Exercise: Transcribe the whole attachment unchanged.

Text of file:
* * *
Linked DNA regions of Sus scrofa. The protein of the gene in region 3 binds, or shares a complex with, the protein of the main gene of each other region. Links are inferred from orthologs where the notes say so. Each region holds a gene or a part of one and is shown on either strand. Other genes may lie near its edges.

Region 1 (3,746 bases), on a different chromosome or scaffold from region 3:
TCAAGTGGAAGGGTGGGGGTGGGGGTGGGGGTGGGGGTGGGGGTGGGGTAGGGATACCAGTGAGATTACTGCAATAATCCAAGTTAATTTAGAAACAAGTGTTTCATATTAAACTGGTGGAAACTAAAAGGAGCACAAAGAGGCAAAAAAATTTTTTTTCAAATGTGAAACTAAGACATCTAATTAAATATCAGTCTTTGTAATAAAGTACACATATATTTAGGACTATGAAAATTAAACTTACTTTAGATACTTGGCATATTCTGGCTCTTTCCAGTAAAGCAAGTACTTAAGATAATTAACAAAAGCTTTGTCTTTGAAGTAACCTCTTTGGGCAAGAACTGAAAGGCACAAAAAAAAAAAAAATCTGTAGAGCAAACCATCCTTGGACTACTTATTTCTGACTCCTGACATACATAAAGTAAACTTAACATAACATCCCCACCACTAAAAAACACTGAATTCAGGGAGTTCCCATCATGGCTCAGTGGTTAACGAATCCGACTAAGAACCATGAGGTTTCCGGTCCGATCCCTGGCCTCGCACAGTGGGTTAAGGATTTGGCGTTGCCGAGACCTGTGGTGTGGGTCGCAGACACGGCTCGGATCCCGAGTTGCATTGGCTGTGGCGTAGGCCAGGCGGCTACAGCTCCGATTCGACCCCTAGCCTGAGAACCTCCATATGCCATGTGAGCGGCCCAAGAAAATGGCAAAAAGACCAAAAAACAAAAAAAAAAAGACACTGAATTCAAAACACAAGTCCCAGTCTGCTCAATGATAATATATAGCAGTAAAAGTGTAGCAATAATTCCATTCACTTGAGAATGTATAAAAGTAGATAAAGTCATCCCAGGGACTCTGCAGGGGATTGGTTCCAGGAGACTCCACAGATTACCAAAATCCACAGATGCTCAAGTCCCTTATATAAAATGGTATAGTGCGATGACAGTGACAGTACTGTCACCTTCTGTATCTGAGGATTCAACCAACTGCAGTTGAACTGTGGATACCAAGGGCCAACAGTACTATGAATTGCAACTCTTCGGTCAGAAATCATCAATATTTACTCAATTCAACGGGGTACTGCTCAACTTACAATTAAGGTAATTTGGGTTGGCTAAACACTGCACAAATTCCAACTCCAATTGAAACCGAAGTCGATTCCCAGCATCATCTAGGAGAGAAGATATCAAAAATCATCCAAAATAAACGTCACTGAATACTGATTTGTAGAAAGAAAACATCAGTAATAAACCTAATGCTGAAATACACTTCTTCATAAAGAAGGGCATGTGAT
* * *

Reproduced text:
Linked DNA regions of Sus scrofa. The protein of the gene in region 3 binds, or shares a complex with, the protein of the main gene of each other region. Links are inferred from orthologs where the notes say so. Each region holds a gene or a part of one and is shown on either strand. Other genes may lie near its edges.

Region 1 (3,746 bases), on a different chromosome or scaffold from region 3:
TCAAGTGGAAGGGTGGGGGTGGGGGTGGGGGTGGGGGTGGGGGTGGGGTAGGGATACCAGTGAGATTACTGCAATAATCCAAGTTAATTTAGAAACAAGTGTTTCATATTAAACTGGTGGAAACTAAAAGGAGCACAAAGAGGCAAAAAAATTTTTTTTCAAATGTGAAACTAAGACATCTAATTAAATATCAGTCTTTGTAATAAAGTACACATATATTTAGGACTATGAAAATTAAACTTACTTTAGATACTTGGCATATTCTGGCTCTTTCCAGTAAAGCAAGTACTTAAGATAATTAACAAAAGCTTTGTCTTTGAAGTAACCTCTTTGGGCAAGAACTGAAAGGCACAAAAAAAAAAAAAATCTGTAGAGCAAACCATCCTTGGACTACTTATTTCTGACTCCTGACATACATAAAGTAAACTTAACATAACATCCCCACCACTAAAAAACACTGAATTCAGGGAGTTCCCATCATGGCTCAGTGGTTAACGAATCCGACTAAGAACCATGAGGTTTCCGGTCCGATCCCTGGCCTCGCACAGTGGGTTAAGGATTTGGCGTTGCCGAGACCTGTGGTGTGGGTCGCAGACACGGCTCGGATCCCGAGTTGCATTGGCTGTGGCGTAGGCCAGGCGGCTACAGCTCCGATTCGACCCCTAGCCTGAGAACCTCCATATGCCATGTGAGCGGCCCAAGAAAATGGCAAAAAGACCAAAAAACAAAAAAAAAAAGACACTGAATTCAAAACACAAGTCCCAGTCTGCTCAATGATAATATATAGCAGTAAAAGTGTAGCAATAATTCCATTCACTTGAGAATGTATAAAAGTAGATAAAGTCATCCCAGGGACTCTGCAGGGGATTGGTTCCAGGAGACTCCACAGATTACCAAAATCCACAGATGCTCAAGTCCCTTATATAAAATGGTATAGTGCGATGACAGTGACAGTACTGTCACCTTCTGTATCTGAGGATTCAACCAACTGCAGTTGAACTGTGGATACCAAGGGCCAACAGTACTATGAATTGCAACTCTTCGGTCAGAAATCATCAATATTTACTCAATTCAACGGGGTACTGCTCAACTTACAATTAAGGTAATTTGGGTTGGCTAAACACTGCACAAATTCCAACTCCAATTGAAACCGAAGTCGATTCCCAGCATCATCTAGGAGAGAAGATATCAAAAATCATCCAAAATAAACGTCACTGAATACTGATTTGTAGAAAGAAAACATCAGTAATAAACCTAATGCTGAAATACACTTCTTCATAAAGAAGGGCATGTGAT